HIGH ALERT: Uncontrolled Chinese space station could destroy Monaco
Uninhabitable Chinese space station with toxic chemicals could collapse next week in the earth and Monaco and parts of Europe are among the ‘most likely’ targets.
An uncontrolled Chinese space station with ‘very toxic’ chemicals on board can hit a number of major world cities,…..
including Monaco, New York, Rome, Barcelona suggests research. The first prototype of China, Tiangong-1, will return to the planet between 30 March and 6 April, experts say.
It has the greatest chance of crashing in cities along a narrow strip around latitudes of 43 degrees north and south.
This includes a number of highly populated cities, including New York, Barcelona, Beijing, Chicago, Istanbul, Rome and Toronto.
It is most likely that these places hit because it travels parallel to the equator at the most northern and southern points of its orbit.
From our perspective on earth, it seems to travel more slowly above these areas, thanks to the geometry with respect to the earth, although the speed remains virtually constant.
Because it takes longer to cross the earth’s surface at these latitudes, the risk is greater that you will come down here.
The doomed 8.5-tonne vessel, which has been rushing to Earth since the control was lost in 2016, is believed to contain dangerous hydrazine.
Scientists only know the exact date on which the effect will take place and exactly where the debris will fall during the final weeks of its decline.
Explanation why this is so. Hugh Lewis, associate professor of aerospace engineering at the University of Southampton, compared the geometric processes at work with crossing the road.
He told MailOnline: ‘The spacecraft travels around in a more or less circular orbit, which is tilted at an angle of 43 ° to the equator.
‘If you plot this path on a map of the earth, it produces a sine wave pattern, with the slower curvature of the wave in northern and southern latitudes and the faster straighter sections running from east to west.
“If you imagine that the green low-risk area on the map is the part of the road that we are trying to cross, the fastest way to go 90 degrees is straight ahead.
“When the spacecraft crosses the equator, it crosses the road at this point, and it does it so quickly.
‘When it goes over the red bands further north and south, it crosses a steeper angle – almost parallel to the road.
‘It takes longer to cross at these latitudes, which gives us a higher risk of coming here.’
Predictions of the most likely effect of Tiangong-1 are from Aerospace, a US research organization in El Segundo, California, which advises government and private companies on space flights.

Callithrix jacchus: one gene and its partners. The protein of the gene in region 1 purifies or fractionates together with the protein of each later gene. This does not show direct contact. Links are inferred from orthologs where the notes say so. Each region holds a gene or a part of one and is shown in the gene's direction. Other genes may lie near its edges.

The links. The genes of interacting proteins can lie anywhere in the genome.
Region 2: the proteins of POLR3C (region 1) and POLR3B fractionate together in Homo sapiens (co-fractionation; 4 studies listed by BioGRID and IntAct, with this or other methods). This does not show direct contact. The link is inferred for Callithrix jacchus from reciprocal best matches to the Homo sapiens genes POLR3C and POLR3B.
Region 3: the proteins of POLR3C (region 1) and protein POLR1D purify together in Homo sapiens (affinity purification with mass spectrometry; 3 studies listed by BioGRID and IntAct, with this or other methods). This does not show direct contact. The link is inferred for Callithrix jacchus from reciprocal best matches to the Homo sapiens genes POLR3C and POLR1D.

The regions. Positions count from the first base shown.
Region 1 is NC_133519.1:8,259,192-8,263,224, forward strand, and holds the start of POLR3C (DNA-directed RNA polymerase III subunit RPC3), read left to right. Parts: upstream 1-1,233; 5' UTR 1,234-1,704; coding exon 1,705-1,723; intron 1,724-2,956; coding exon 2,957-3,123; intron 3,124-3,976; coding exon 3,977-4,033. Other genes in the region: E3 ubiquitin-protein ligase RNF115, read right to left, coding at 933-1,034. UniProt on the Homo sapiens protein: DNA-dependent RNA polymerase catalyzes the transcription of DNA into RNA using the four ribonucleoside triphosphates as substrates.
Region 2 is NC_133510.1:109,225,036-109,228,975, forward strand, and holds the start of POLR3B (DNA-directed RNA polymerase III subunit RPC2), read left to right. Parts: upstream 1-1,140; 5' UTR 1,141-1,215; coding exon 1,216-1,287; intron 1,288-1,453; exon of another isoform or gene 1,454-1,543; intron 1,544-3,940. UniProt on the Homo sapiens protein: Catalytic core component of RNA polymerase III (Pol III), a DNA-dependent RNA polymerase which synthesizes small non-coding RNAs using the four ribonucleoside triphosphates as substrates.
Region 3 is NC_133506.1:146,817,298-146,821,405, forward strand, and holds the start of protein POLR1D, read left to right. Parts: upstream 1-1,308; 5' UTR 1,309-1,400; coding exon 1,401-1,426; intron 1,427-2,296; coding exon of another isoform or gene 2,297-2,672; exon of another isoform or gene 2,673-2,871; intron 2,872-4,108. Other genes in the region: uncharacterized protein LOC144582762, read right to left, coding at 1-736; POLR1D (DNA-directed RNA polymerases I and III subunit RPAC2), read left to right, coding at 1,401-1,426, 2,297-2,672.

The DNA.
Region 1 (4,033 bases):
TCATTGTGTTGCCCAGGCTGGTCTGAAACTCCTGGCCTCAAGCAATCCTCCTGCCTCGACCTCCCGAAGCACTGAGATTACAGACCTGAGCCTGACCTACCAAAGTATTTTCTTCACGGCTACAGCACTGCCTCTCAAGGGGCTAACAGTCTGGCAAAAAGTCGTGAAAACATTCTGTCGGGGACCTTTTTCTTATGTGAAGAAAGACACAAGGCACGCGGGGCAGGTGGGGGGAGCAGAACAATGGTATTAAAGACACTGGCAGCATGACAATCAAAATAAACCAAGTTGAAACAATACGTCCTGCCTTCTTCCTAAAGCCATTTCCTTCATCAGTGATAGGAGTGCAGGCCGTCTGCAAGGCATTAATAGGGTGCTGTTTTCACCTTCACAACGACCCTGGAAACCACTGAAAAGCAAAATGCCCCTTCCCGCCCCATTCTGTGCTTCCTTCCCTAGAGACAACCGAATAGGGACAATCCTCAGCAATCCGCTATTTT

It says that the space station will enter the atmosphere of the earth on April 4, give it a week or take it up, and debris will not fall further north than 42.7 ° north latitude or south of 42.7 ° south latitude. These zero probability areas, marked as safe if Tiangong-1 does not fly, form about a third of the total surface of the earth. A particular risk in the northern hemisphere are northern parts of the US, including Boston, Des Moines, Detroit, Milwaukee, Philadelphia and Salt Lake City. Florence, Italy, the city of Monaco and Sochi, Russia, are also in the region with the higher risk.
In the southern hemisphere other cities that may be affected are Trelew, Argentina, Christchurch, New Zealand and Sapporo, Japan.
Experts from the European Space Agency (ESA), based in Paris, are among those who follow Tiangong-1, which means ‘heavenly palace’.
Their Space Debris Office in Darmstadt, Germany, made a revised forecast date for re-entry on 30 March and 6 April in recent days.
This narrows from their previous estimate of 29 March and 9 April.
Exactly where it will hit is slightly more difficult to predict.
When he responded with MailOnline, Dr. Lewis adds: “We can not say exactly where, because we do not know what job it will be in. At the moment it is very difficult to say, and in recent months the spacecraft has been speeding up and it is now falling. than 6 km (3.7 miles) a week, in October it was 1.5 kilometers per week.
“Every few years something like this happens, but Tiangong-1 is big and compact, so we have to keep an eye on it,” Jonathan McDowell, an astrophysicist at Harvard University, told The Guardian.